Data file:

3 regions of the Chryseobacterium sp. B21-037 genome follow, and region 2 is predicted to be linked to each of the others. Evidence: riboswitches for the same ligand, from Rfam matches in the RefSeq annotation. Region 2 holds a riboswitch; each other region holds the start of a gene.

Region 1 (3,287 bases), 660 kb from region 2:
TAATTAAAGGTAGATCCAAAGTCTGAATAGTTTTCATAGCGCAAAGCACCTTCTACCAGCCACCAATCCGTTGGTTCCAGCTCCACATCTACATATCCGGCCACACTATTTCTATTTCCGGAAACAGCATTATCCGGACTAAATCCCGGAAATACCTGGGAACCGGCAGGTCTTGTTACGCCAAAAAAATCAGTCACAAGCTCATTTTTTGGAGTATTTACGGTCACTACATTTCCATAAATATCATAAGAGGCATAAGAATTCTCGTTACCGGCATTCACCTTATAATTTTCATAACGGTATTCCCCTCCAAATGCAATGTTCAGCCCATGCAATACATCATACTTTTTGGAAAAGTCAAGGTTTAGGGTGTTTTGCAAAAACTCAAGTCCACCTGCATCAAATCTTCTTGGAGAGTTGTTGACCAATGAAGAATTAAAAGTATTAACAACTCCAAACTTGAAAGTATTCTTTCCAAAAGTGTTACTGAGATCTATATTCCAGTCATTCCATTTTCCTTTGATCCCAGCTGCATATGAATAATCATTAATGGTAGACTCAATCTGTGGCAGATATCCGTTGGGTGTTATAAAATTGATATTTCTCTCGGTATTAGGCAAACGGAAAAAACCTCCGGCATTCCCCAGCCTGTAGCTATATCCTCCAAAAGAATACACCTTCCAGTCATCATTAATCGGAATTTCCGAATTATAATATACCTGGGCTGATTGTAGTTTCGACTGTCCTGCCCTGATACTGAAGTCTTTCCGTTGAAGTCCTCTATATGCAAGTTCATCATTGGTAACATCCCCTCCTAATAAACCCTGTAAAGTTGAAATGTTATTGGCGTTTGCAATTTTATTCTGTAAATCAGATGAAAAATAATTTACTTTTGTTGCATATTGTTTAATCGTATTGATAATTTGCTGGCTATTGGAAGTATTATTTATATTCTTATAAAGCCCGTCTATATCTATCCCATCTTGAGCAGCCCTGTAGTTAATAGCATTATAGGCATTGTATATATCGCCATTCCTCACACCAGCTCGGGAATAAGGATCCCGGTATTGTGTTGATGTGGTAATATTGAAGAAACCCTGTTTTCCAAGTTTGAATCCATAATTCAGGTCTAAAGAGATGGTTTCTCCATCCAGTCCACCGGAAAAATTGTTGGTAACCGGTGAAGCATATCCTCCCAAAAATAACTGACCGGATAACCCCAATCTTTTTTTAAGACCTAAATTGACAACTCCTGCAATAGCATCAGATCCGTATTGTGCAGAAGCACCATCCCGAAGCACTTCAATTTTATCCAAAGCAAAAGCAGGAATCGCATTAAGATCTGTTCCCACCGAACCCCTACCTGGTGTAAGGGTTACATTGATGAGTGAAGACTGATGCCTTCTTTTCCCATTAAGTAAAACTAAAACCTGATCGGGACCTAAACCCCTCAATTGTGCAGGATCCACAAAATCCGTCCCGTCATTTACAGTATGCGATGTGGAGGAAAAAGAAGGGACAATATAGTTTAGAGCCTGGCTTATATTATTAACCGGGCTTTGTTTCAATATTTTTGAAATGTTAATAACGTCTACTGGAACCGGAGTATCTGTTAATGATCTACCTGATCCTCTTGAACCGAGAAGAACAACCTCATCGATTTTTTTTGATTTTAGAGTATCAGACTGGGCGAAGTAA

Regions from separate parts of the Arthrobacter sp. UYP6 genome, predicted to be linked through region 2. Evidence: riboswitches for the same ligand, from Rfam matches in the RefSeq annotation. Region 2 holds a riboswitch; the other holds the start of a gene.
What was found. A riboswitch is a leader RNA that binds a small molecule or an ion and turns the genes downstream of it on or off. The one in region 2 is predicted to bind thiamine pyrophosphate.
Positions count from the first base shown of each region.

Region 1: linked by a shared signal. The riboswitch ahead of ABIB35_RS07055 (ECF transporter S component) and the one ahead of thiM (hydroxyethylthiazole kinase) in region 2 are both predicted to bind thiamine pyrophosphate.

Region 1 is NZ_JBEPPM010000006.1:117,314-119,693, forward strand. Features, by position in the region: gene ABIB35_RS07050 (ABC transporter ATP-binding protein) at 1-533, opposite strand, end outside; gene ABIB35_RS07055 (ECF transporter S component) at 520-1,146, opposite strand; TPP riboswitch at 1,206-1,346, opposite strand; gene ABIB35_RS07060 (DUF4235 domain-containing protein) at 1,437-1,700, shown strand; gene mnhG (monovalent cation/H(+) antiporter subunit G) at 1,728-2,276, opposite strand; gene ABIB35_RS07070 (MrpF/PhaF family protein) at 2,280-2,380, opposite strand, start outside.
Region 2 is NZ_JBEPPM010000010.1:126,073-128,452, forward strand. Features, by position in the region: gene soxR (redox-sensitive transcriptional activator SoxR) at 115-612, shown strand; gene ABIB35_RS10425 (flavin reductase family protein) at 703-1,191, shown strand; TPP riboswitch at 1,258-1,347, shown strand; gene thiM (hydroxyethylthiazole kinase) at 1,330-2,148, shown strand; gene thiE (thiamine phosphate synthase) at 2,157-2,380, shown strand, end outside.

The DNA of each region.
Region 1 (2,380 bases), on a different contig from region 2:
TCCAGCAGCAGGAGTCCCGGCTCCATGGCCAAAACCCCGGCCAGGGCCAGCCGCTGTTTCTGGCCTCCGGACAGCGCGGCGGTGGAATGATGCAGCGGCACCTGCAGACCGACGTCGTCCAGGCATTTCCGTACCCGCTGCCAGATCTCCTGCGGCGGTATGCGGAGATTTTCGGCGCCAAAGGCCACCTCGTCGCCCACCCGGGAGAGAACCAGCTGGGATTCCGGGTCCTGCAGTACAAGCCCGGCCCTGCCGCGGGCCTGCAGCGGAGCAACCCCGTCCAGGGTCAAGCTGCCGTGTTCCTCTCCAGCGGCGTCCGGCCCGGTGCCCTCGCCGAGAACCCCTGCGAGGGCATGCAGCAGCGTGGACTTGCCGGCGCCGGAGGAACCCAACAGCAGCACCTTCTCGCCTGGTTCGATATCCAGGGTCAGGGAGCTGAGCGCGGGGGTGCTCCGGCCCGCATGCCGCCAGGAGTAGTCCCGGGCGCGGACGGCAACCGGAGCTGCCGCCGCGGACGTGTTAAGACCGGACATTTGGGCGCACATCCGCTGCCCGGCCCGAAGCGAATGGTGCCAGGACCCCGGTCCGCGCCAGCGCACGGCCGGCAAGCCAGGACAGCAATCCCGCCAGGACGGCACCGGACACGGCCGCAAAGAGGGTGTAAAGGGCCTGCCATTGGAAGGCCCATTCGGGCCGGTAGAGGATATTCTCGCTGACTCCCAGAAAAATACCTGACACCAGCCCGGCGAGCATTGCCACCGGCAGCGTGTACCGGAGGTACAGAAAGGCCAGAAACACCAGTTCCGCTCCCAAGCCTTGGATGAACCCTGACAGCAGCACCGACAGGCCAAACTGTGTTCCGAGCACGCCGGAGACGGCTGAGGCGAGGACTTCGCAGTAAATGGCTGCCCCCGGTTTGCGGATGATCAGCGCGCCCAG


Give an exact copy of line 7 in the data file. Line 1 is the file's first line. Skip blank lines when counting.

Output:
Region 1: linked by a shared signal. The riboswitch ahead of ABIB35_RS07055 (ECF transporter S component) and the one ahead of thiM (hydroxyethylthiazole kinase) in region 2 are both predicted to bind thiamine pyrophosphate.